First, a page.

Globally, there is a staggering 83% increase of the international migrant population, from 153 million in 1990 to 281 million in 2020 (United Nations, 2020), with the majority of these migrants originating from low-/middle-income economies in search of employment (International Organization for Migration, 2020). Consequently, there is a growing number of children ‘left-behind’ in their country of origin, with official estimates suggesting over half a million children of migrants left behind in European countries. The public representation is that these children’s short and long-term well-being is highly impacted by this separation. Nevertheless, the literature contains conflicting evidence, in some cases indicating no significant differences between ‘left-behind’ children and their counterparts.
The current status of the ‘left-behind’ children research faces multiple limitations and challenges. The first one concerns the disregard of outcome variability in ‘left-behind’ children.
The current representation of these children is negative and mostly based on studies in rural China, while findings on European children are mostly conflicting with regards to the outcomes of parental migration. These contradicting findings imply that the relationship between parental migration and child well-being outcomes is not straightforward, highlighting that focusing solely on the average effects of parental migration: (1) conceals the sizable degree of variability that exists in children’s adjustment, and consequently, (2) impedes the development of literature-informed risk-assessment tools for children’s post-migration maladjustment, ultimately (3) obstructing children’s access to effective intervention/ prevention strategies when facing temporary parental separation.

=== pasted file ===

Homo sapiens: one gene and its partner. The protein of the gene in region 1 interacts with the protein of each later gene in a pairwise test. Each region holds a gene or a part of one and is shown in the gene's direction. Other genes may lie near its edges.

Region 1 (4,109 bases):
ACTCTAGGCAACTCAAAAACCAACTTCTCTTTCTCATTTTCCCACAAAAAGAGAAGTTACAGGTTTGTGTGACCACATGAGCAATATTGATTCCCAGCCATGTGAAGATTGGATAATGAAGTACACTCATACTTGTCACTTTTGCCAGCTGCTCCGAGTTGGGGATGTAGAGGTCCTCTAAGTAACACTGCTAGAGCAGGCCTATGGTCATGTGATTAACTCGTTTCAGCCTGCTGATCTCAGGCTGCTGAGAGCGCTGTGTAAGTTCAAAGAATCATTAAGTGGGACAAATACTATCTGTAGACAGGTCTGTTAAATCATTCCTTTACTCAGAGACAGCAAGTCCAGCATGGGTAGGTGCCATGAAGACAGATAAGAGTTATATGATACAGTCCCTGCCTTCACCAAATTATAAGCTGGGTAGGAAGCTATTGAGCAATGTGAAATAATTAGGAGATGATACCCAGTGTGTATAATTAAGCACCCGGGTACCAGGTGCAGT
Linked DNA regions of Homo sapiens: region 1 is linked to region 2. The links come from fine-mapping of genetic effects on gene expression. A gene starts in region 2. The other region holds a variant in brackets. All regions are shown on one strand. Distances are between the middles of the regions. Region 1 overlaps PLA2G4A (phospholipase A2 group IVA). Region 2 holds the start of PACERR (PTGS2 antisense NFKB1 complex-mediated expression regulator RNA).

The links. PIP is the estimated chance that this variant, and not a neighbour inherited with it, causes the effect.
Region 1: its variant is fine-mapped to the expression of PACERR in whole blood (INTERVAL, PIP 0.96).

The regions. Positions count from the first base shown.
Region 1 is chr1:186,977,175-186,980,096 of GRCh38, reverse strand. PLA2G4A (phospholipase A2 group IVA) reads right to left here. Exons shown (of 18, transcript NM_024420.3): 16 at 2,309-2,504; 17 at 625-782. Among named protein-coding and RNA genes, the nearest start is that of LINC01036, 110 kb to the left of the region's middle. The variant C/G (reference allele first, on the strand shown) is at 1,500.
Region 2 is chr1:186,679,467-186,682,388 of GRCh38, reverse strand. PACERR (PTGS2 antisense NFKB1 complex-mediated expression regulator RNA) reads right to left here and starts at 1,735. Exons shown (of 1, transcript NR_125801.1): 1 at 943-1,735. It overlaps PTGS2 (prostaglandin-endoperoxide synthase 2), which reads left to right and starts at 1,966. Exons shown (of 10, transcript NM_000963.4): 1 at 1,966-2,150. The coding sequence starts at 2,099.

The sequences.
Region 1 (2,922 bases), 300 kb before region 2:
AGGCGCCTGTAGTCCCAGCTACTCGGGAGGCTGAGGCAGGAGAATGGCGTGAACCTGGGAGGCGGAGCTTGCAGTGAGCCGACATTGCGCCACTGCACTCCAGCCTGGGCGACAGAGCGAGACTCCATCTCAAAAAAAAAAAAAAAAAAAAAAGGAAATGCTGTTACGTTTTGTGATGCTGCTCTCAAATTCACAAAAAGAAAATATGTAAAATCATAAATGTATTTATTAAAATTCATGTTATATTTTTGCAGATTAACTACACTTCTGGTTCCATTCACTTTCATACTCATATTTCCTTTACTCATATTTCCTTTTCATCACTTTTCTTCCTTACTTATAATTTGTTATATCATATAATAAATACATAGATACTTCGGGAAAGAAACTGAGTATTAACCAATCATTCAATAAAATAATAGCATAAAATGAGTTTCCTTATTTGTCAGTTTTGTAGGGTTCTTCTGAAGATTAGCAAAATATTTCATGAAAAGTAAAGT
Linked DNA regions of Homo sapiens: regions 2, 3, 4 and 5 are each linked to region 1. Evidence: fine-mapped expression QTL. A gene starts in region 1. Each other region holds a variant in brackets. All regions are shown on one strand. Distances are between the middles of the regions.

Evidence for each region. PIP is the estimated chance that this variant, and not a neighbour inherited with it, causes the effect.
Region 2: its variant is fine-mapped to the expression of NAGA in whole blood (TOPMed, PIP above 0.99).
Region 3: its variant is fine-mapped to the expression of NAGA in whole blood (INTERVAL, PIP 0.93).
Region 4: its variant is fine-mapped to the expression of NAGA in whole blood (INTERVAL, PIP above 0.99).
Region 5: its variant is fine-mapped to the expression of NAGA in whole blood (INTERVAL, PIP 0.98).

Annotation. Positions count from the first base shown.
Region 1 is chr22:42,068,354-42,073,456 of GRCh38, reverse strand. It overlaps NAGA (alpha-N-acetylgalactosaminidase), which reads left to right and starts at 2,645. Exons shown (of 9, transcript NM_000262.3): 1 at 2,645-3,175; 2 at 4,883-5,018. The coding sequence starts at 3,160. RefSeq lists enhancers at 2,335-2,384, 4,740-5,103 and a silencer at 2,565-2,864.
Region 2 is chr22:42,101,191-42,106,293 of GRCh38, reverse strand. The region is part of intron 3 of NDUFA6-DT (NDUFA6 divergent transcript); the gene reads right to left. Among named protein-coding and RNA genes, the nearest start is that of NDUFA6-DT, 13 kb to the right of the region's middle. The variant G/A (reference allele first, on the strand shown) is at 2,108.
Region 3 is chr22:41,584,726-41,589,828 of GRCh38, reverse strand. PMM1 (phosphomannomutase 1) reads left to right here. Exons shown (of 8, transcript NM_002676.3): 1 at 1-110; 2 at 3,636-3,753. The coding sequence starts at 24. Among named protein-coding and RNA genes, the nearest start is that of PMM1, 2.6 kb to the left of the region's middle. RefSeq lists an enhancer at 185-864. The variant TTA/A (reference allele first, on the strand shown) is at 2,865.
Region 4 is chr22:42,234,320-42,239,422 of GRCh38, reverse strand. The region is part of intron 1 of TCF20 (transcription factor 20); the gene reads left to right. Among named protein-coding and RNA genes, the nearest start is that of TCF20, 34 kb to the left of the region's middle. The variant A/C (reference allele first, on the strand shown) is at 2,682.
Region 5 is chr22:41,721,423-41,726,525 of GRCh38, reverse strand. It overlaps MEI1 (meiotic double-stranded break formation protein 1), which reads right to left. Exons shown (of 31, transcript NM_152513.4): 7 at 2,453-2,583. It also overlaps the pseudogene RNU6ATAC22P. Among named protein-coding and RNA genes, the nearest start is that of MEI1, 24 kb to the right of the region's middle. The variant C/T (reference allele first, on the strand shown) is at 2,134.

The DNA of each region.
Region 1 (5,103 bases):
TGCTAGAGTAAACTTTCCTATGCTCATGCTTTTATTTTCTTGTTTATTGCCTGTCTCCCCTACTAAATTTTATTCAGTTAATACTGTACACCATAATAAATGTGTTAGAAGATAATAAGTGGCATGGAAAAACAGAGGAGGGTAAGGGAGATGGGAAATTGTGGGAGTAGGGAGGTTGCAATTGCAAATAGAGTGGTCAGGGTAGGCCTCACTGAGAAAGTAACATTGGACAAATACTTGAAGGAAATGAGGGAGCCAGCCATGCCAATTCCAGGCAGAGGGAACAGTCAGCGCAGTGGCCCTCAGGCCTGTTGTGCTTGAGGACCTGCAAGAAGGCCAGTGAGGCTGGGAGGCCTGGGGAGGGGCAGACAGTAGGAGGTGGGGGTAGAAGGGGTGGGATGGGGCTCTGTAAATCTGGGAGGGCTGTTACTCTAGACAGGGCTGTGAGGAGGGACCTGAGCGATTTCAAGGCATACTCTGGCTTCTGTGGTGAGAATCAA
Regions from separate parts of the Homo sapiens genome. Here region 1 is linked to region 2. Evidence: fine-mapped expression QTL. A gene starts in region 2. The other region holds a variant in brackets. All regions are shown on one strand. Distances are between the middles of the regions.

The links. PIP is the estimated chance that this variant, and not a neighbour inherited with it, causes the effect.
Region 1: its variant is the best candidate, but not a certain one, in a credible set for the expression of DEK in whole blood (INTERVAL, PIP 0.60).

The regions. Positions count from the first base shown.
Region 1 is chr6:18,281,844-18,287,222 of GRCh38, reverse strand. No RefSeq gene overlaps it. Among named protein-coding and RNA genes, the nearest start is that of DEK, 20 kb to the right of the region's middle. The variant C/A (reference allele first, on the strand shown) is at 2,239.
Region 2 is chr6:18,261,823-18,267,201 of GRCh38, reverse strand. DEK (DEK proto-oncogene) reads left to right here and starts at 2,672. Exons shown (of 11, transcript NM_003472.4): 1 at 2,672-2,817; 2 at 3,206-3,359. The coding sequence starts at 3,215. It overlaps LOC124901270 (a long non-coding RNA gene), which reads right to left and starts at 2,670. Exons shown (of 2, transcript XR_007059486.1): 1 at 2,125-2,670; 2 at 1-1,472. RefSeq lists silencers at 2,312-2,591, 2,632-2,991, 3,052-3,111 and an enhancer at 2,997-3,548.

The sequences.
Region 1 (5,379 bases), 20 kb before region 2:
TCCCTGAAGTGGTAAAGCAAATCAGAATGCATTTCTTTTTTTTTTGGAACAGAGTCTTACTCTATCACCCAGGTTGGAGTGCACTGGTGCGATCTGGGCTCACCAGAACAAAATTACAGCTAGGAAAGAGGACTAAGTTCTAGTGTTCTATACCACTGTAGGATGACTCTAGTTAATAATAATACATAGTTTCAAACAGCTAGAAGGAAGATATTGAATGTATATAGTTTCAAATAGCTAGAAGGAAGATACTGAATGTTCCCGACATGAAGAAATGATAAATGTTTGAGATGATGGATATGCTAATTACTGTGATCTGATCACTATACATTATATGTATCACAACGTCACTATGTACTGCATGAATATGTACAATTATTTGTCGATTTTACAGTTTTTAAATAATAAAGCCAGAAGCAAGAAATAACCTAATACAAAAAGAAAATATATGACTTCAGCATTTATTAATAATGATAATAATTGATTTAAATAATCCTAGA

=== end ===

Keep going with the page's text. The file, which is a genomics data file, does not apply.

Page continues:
Secondly, given the contradicting evidence suggesting children’s well-being multifinality following parental migration, the next challenge is: Why do some children display affective-behavioural problems and school performance decrements as a consequence of parental economic (temporary) migration, while others remain relatively invulnerable to such problems or even thrive? This highlights the need to investigate this issue accounting for possible key factors that, in the presence of parental migration, lead to different patterns of adaptation.
The general aim is to extend the current limited understanding regarding the impact of parental migration upon children’s psychosocial well-being.
First, we aim to investigate the independent and interactive contributions of potential risk and resilience factors involved in school-children’s post-parental migration outcomes (i.e., internalizing symptoms, conduct and peer-relations problems, academic outcomes). In this respect, we will:
Second, by employing a 3-wave longitudinal design, we aim to investigate:
The project is relevant for both researchers in the field of child development, as well as for practitioners and policy makers in child wellbeing, healthcare, and education.